Histamine sensitivity

Has histamine intolerance finally gone mainstream?

Last week, the Daily Mail published an article by Victoria Aitken outlining her experiences and symptoms after consuming wine, tomatoes, strong cheeses, vinegars, Marmite, anchovies and fermented foods — rashes / hives / urticaria and migraines and headaches being the end result.

Histamine is a component of foods — rather than an ingredient, per se — and histamine sensitivity is not an allergy, but as it can mimic an allergy, it’s often perceived to be one. Histamine is released in the body during a food allergic reaction, but if you consume it directly, you’ll experience similar symptoms, albeit never life-threatening. It is caused by an inability to metabolise and break down this excess histamine, often due to a deficiency of an enzyme called diamine oxidase (DAO), for which supplements are available.

Earlier this year, Dr Janice Joneja — probably the leading international expert on the condition — wrote The Beginner’s Guide to Histamine Intolerance, which I reviewed here. What interested me about the book was learning that diagnosis is not straightforward, and is essentially one of exclusion. There is no real test for it — which may have something to do with the fact that a few (certainly not all) doctors, dietitians and immunologists still view the condition with a little scepticism and suspicion.

Thankfully, histamine intolerance research is continuing apace, and just a few weeks ago a paper was published in The Journal of Pharmaceutical and Biomedical Analysis suggesting a new approach to the diagnosis of the condition, by determining levels of histamine and a related compound, methylhistamine, in urine — which would be less invasive than a blood test to investigate the activity of DAO.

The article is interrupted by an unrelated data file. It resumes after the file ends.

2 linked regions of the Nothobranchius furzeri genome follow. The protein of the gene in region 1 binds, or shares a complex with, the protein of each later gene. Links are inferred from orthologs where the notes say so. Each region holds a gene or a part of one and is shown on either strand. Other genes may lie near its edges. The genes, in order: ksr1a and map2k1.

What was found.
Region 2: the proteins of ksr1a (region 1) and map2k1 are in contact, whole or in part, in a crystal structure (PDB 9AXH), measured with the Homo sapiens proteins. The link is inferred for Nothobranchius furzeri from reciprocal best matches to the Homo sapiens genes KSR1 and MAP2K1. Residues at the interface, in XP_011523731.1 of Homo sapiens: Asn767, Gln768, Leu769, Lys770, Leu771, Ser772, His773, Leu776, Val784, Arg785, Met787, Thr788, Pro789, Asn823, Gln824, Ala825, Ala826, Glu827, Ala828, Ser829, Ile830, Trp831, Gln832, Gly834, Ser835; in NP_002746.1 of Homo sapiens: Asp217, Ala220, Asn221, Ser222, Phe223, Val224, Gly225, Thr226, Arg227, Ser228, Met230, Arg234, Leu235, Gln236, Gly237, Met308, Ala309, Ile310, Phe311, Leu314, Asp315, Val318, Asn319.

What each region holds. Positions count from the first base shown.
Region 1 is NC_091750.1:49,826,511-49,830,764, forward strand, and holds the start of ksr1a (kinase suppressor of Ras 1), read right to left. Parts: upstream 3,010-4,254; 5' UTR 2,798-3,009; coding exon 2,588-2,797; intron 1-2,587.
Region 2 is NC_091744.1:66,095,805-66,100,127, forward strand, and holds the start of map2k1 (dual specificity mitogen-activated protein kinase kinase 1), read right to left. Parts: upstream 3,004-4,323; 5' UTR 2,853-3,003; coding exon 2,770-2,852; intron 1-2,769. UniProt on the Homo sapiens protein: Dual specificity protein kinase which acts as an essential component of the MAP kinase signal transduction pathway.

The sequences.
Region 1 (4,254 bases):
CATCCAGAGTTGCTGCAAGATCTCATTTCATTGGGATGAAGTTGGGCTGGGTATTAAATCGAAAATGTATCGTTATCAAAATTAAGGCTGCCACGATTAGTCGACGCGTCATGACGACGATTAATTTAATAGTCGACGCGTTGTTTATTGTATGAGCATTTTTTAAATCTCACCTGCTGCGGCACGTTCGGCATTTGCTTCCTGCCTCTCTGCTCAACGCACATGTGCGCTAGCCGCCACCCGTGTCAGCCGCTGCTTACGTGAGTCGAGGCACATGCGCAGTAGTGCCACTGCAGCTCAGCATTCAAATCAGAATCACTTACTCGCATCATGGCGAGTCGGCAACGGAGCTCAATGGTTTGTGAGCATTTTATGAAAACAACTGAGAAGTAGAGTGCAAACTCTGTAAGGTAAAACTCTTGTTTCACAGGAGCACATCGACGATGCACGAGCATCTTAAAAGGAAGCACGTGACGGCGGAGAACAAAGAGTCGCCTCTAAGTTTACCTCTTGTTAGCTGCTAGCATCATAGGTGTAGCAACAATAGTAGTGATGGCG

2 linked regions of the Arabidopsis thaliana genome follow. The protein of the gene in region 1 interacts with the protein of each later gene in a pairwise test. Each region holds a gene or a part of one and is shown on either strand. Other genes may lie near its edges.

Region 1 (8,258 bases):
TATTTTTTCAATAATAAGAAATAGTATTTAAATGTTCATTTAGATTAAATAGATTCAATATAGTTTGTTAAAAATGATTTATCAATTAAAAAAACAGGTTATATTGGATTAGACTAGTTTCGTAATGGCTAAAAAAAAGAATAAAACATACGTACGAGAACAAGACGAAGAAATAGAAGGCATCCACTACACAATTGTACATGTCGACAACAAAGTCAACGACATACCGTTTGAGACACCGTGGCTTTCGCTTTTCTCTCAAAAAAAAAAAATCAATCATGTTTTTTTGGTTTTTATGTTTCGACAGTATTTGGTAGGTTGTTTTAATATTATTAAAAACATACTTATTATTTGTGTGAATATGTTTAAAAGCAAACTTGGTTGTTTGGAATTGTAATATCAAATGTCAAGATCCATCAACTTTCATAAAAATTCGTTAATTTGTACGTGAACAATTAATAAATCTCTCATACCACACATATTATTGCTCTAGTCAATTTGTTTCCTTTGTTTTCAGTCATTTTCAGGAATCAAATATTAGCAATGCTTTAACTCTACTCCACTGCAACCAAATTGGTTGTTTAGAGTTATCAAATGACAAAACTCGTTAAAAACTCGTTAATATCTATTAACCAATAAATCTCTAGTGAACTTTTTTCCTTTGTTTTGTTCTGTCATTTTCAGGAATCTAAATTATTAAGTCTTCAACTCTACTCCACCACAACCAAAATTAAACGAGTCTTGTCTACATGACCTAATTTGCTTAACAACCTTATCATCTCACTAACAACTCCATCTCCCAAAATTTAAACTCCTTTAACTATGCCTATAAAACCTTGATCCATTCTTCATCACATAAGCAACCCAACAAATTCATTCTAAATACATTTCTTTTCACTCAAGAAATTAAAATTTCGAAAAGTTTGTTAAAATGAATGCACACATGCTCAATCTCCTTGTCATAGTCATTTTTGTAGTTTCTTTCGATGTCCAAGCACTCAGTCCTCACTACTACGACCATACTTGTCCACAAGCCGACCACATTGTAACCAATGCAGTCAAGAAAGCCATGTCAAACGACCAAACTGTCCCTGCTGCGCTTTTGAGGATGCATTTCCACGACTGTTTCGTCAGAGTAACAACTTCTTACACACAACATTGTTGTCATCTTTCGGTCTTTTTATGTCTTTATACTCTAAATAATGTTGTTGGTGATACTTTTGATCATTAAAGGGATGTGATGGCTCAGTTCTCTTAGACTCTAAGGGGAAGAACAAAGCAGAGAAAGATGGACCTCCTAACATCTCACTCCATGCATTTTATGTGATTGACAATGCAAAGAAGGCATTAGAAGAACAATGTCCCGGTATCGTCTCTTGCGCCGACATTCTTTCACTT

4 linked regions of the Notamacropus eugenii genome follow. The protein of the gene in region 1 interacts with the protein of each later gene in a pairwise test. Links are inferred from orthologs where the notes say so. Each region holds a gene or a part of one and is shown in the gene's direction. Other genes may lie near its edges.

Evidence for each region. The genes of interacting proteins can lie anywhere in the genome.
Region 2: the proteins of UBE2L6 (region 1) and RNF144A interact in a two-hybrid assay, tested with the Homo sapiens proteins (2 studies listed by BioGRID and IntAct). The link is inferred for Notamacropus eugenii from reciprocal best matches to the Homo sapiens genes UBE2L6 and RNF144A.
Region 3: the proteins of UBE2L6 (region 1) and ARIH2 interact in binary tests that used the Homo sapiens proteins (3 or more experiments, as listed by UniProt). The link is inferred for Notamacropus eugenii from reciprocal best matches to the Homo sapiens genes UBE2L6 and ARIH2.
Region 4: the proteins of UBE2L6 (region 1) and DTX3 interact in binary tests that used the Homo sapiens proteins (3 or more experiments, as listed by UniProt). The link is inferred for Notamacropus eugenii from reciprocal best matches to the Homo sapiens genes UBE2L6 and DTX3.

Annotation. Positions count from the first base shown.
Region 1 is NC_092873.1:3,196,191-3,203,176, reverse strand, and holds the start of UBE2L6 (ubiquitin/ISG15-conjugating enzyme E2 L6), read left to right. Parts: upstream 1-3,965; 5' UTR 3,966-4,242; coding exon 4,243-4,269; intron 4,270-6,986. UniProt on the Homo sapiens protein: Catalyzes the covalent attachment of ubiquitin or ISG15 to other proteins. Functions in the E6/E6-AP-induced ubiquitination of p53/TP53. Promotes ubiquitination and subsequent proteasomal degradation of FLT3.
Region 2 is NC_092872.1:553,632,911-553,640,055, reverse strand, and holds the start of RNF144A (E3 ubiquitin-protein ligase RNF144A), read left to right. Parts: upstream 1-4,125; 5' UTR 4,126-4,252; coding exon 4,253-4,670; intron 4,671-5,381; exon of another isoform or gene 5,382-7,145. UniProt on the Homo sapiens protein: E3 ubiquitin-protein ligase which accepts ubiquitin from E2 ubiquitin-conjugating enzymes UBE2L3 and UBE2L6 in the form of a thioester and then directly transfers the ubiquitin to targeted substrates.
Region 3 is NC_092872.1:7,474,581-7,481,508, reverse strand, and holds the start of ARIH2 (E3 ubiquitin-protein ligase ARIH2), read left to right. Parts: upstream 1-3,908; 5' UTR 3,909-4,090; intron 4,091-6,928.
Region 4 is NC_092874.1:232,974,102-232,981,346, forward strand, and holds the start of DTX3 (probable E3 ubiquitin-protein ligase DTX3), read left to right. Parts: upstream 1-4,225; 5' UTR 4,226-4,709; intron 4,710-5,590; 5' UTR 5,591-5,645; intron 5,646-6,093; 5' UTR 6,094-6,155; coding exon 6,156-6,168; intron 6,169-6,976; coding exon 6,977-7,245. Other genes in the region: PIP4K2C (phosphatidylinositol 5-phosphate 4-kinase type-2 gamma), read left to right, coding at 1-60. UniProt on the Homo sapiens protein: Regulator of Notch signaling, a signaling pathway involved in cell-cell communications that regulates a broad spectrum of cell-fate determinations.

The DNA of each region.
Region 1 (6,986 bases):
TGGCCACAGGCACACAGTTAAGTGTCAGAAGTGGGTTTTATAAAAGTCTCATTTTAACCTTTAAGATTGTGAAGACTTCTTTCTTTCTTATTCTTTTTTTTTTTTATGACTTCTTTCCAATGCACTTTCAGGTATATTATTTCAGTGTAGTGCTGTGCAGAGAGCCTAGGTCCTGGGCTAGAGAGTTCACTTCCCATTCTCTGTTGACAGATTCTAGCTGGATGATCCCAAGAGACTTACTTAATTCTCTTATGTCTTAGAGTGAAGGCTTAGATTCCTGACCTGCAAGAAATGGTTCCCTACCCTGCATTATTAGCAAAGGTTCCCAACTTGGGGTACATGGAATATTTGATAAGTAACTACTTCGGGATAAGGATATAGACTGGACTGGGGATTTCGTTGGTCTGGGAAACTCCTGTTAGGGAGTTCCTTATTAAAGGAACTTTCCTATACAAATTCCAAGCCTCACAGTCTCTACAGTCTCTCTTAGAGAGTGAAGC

Further, a paper published just yesterday in the journal Allergy was also interesting: although it was small, a quarter of participants with suspected histamine intolerance had elevated histamine levels during the day, possibly due to reduced DAO levels, while the remaining three-quarters had normal histamine and DAO but increased prevalence of other food intolerances. Clearly, accurate diagnostic protocols are urgently needed.

This is clearly a fast moving field, now. When I wrote my first book in 2003, Living with Food Intolerance, I only dedicated a single page to the ‘amines’, with only a paragraph to histamine itself (which I didn’t even index, much to my shame). That book is in urgent need of an update, and I expect I’ll be needing to dedicate a whole chapter to it when I eventually get around to it!

Meanwhile, in a final piece of histamine news, healthcare professional readers may be interested to know that Dr Joneja is bringing out Histamine Intolerance: a Comprehensive Guide for Healthcare Professionals, on the 27th November. I imagine it is much needed …

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